DDoS explained: How denial of service attacks are evolving

Denial-of-service attacks have been part of the criminal toolbox for twenty years, and they’re only growing more prevalent and stronger.

A distributed denial of service (DDoS) attack is when an attacker, or attackers, attempt to make it impossible for a service to be delivered. This can be achieved by thwarting access to virtually anything: servers, devices, services, networks, applications, and even specific transactions within applications.

Generally, these attacks work by drowning a system with requests for data. This could be sending a web server so many requests to serve a page that it crashes under the demand, or it could be a database being hit with a high volume of queries. The result is available internet bandwidth, CPU and RAM capacity becomes overwhelmed.

The impact could range from a minor annoyance from disrupted services to experiencing entire websites, applications, or even entire business taken offline.

DDoS attack symptoms

DDoS attacks can look like many of the non-malicious things that can cause availability issues – such as a downed server or system, too many legitimate requests from legitimate users, or even a cut cable. It often requires traffic analysis to determine what is precisely occurring.

DDoS attacks today

It was an attack that would forever change how denial-of-service attacks would be viewed. In early 2000, Canadian high school student Michael Calce, a.k.a. MafiaBoy, whacked Yahoo! with a distributed denial of service (DDoS) attack that managed to shut down one of the leading web powerhouses of the time. Over the course of the week that followed, Calce took aim, and successfully disrupted, other such sites as Amazon, CNN and eBay.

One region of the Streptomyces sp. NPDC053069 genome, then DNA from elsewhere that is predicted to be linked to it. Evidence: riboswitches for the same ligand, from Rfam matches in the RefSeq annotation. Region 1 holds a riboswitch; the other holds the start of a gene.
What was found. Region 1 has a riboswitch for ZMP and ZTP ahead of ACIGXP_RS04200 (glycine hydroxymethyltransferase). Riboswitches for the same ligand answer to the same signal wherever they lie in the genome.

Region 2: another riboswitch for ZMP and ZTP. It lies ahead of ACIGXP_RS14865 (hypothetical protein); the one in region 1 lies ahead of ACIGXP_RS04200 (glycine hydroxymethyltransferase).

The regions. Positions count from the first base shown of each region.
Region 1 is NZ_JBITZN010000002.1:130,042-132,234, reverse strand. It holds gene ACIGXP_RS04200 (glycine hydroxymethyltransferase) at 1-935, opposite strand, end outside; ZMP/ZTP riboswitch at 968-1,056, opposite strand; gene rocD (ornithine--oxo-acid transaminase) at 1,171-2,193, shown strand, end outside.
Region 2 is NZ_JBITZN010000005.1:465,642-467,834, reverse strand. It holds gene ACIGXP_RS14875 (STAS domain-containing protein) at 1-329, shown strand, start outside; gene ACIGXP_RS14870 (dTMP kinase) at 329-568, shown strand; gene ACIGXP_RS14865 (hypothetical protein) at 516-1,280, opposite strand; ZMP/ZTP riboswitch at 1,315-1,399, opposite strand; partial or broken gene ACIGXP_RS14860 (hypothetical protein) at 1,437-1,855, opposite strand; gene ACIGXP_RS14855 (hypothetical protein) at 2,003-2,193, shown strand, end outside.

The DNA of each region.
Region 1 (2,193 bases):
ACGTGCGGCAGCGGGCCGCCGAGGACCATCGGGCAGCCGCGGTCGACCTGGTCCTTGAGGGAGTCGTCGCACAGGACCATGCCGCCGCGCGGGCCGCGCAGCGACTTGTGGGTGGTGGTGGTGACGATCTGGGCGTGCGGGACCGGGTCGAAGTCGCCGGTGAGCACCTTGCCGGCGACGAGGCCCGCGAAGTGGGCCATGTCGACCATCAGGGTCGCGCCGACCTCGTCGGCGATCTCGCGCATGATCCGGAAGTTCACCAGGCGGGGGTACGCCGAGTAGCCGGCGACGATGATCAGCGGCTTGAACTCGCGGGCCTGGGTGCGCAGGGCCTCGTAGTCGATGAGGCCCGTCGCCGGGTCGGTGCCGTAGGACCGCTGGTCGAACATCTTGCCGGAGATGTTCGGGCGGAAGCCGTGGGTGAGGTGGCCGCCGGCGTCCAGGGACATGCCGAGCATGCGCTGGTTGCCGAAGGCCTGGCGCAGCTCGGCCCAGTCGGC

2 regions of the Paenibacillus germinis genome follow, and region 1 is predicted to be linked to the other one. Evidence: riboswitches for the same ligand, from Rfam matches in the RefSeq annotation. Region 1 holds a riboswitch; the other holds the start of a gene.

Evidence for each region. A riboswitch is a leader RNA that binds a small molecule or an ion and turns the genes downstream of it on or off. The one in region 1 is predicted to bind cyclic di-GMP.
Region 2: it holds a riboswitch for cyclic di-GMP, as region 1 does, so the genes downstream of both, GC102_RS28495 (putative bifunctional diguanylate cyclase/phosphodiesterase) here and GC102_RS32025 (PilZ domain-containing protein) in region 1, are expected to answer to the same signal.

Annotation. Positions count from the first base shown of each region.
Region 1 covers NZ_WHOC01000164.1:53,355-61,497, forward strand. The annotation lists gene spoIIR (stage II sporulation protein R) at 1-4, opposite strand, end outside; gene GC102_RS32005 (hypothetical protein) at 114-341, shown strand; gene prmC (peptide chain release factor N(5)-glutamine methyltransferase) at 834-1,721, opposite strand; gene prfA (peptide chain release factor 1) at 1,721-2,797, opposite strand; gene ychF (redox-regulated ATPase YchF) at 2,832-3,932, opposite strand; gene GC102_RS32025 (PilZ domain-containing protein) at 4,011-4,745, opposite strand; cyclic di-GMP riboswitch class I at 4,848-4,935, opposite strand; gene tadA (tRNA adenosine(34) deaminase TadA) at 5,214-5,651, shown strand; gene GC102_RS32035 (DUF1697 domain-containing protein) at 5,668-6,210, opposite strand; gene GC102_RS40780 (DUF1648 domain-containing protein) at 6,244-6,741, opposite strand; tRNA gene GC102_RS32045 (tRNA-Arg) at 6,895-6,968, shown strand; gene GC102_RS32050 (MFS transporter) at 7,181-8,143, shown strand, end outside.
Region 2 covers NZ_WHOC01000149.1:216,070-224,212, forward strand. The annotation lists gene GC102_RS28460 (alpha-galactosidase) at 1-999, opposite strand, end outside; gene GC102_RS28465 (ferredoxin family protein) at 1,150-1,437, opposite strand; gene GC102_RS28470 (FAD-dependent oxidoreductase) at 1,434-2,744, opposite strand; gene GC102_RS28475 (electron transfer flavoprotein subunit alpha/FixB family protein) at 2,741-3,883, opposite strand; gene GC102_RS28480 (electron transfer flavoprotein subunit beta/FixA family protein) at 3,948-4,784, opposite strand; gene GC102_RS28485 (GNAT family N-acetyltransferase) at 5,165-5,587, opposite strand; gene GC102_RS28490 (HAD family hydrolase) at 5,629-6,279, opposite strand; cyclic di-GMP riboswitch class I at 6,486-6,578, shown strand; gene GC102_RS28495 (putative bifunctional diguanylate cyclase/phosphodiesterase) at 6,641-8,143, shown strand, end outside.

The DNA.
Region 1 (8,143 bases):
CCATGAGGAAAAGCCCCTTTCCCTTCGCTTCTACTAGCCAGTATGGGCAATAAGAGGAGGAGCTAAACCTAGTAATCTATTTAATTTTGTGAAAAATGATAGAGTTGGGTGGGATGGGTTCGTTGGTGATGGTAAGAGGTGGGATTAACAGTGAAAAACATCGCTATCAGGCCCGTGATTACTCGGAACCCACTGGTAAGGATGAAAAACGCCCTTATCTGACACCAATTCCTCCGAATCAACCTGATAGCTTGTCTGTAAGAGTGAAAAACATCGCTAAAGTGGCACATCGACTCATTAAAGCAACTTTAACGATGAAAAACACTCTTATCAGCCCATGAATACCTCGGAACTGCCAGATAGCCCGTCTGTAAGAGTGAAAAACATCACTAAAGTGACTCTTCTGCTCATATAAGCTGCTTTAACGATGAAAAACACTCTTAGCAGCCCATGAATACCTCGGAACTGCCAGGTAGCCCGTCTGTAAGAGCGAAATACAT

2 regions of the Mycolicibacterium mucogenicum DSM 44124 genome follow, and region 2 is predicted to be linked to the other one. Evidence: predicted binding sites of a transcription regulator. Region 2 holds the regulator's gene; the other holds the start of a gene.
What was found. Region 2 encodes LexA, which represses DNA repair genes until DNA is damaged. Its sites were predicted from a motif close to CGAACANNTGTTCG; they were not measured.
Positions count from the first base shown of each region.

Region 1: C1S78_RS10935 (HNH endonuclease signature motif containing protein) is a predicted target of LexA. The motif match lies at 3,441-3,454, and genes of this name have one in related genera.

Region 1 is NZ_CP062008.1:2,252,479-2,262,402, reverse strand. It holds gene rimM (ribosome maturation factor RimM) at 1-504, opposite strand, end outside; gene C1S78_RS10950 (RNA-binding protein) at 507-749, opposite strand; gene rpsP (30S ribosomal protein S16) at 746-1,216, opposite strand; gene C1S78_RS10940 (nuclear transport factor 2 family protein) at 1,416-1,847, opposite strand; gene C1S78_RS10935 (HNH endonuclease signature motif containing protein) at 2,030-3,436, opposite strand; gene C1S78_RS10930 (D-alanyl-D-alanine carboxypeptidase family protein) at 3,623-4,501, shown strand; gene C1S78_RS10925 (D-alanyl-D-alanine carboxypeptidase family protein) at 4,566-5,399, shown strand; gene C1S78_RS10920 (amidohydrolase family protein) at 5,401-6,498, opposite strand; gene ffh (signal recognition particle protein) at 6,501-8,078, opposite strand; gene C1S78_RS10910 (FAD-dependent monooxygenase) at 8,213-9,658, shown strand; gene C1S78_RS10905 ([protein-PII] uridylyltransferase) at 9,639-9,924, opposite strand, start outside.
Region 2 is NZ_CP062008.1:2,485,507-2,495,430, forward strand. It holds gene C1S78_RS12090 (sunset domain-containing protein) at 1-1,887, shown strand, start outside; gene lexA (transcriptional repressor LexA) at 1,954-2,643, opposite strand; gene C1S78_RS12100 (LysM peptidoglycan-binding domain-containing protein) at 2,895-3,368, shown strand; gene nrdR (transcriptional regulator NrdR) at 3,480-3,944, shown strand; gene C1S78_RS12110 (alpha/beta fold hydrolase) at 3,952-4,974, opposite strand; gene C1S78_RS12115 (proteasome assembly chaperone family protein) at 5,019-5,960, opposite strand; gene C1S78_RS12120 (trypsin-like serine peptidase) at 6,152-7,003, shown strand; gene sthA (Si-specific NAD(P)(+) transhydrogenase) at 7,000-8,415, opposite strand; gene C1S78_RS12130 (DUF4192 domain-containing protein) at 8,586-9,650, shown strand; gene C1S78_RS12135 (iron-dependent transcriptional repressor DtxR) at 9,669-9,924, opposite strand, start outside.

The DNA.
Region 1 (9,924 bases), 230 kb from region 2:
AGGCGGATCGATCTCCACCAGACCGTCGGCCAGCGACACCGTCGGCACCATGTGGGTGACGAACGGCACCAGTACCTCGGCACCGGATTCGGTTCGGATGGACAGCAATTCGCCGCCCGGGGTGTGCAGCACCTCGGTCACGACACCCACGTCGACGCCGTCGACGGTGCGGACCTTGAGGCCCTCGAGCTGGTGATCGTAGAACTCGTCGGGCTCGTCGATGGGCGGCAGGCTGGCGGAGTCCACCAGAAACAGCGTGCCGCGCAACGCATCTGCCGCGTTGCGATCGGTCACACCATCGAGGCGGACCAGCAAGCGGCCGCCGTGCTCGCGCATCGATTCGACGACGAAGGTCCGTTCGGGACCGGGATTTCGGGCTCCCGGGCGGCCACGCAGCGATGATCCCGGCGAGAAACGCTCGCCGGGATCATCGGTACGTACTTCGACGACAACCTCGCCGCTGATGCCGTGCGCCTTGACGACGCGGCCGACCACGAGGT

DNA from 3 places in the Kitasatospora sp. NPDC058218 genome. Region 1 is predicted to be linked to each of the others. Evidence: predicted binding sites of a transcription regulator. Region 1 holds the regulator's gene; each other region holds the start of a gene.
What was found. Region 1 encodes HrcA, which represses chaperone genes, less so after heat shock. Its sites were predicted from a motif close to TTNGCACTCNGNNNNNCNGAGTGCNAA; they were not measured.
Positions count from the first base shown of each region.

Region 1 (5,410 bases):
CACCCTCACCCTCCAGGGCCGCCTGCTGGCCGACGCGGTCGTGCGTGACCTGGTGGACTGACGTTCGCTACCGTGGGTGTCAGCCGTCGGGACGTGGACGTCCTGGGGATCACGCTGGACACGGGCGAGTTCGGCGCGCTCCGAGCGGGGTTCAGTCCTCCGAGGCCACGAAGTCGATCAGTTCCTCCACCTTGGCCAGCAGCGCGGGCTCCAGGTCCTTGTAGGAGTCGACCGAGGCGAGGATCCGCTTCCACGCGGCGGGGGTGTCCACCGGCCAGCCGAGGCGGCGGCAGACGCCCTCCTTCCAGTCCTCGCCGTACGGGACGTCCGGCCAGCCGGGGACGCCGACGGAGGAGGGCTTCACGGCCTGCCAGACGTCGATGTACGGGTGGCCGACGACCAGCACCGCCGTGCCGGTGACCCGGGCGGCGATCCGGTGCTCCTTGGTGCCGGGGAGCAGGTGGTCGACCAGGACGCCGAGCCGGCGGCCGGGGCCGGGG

Certainly not the first DDoS attack, but that highly public and successful series of attacks transformed denial of service attacks from novelty and minor nuisance to powerful business disruptors in the minds of CISOs and CIOs forever.

Since then, DDoS attacks have become an all too frequent menace, as they are commonly used to exact revenge, conduct extortion, as a means of online activism, and even to wage cyberwar.

They have also gotten bigger over the years. In the mid-1990s an attack may have consisted of 150 requests per second – and it would have been enough to bring down many systems. Today they can exceed 1,000 Gbps. This has largely been fueled by the sheer size of modern botnets.